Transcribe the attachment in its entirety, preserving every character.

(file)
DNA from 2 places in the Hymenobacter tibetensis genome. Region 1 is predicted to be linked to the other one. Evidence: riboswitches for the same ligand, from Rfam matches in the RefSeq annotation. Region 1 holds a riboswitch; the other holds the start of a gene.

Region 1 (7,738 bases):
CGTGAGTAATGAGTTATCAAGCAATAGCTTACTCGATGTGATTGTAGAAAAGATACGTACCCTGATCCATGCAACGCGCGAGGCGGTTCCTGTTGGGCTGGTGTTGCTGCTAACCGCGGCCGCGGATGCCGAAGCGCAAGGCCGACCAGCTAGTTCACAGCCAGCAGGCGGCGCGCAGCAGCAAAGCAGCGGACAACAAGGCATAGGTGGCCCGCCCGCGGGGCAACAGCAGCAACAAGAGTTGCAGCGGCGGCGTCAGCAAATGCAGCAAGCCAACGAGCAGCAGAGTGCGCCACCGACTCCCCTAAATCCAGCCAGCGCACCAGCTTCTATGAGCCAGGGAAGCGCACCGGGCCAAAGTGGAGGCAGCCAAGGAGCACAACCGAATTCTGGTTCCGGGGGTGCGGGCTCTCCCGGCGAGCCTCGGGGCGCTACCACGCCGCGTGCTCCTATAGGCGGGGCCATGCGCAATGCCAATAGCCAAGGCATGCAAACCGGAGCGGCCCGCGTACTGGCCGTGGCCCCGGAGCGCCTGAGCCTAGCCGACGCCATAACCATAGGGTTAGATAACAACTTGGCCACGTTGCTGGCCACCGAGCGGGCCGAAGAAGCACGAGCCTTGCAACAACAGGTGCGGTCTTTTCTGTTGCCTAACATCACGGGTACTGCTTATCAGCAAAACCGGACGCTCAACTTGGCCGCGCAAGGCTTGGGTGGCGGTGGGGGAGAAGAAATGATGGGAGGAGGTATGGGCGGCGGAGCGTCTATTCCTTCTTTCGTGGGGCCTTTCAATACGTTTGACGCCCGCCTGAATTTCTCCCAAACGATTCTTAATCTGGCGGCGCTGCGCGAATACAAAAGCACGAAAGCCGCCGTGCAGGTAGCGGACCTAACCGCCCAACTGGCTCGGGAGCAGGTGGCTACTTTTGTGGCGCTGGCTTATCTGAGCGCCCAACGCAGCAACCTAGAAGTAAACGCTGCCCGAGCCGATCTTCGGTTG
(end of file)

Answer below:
DNA from 2 places in the Hymenobacter tibetensis genome. Region 1 is predicted to be linked to the other one. Evidence: riboswitches for the same ligand, from Rfam matches in the RefSeq annotation. Region 1 holds a riboswitch; the other holds the start of a gene.

Region 1 (7,738 bases):
CGTGAGTAATGAGTTATCAAGCAATAGCTTACTCGATGTGATTGTAGAAAAGATACGTACCCTGATCCATGCAACGCGCGAGGCGGTTCCTGTTGGGCTGGTGTTGCTGCTAACCGCGGCCGCGGATGCCGAAGCGCAAGGCCGACCAGCTAGTTCACAGCCAGCAGGCGGCGCGCAGCAGCAAAGCAGCGGACAACAAGGCATAGGTGGCCCGCCCGCGGGGCAACAGCAGCAACAAGAGTTGCAGCGGCGGCGTCAGCAAATGCAGCAAGCCAACGAGCAGCAGAGTGCGCCACCGACTCCCCTAAATCCAGCCAGCGCACCAGCTTCTATGAGCCAGGGAAGCGCACCGGGCCAAAGTGGAGGCAGCCAAGGAGCACAACCGAATTCTGGTTCCGGGGGTGCGGGCTCTCCCGGCGAGCCTCGGGGCGCTACCACGCCGCGTGCTCCTATAGGCGGGGCCATGCGCAATGCCAATAGCCAAGGCATGCAAACCGGAGCGGCCCGCGTACTGGCCGTGGCCCCGGAGCGCCTGAGCCTAGCCGACGCCATAACCATAGGGTTAGATAACAACTTGGCCACGTTGCTGGCCACCGAGCGGGCCGAAGAAGCACGAGCCTTGCAACAACAGGTGCGGTCTTTTCTGTTGCCTAACATCACGGGTACTGCTTATCAGCAAAACCGGACGCTCAACTTGGCCGCGCAAGGCTTGGGTGGCGGTGGGGGAGAAGAAATGATGGGAGGAGGTATGGGCGGCGGAGCGTCTATTCCTTCTTTCGTGGGGCCTTTCAATACGTTTGACGCCCGCCTGAATTTCTCCCAAACGATTCTTAATCTGGCGGCGCTGCGCGAATACAAAAGCACGAAAGCCGCCGTGCAGGTAGCGGACCTAACCGCCCAACTGGCTCGGGAGCAGGTGGCTACTTTTGTGGCGCTGGCTTATCTGAGCGCCCAACGCAGCAACCTAGAAGTAAACGCTGCCCGAGCCGATCTTCGGTTG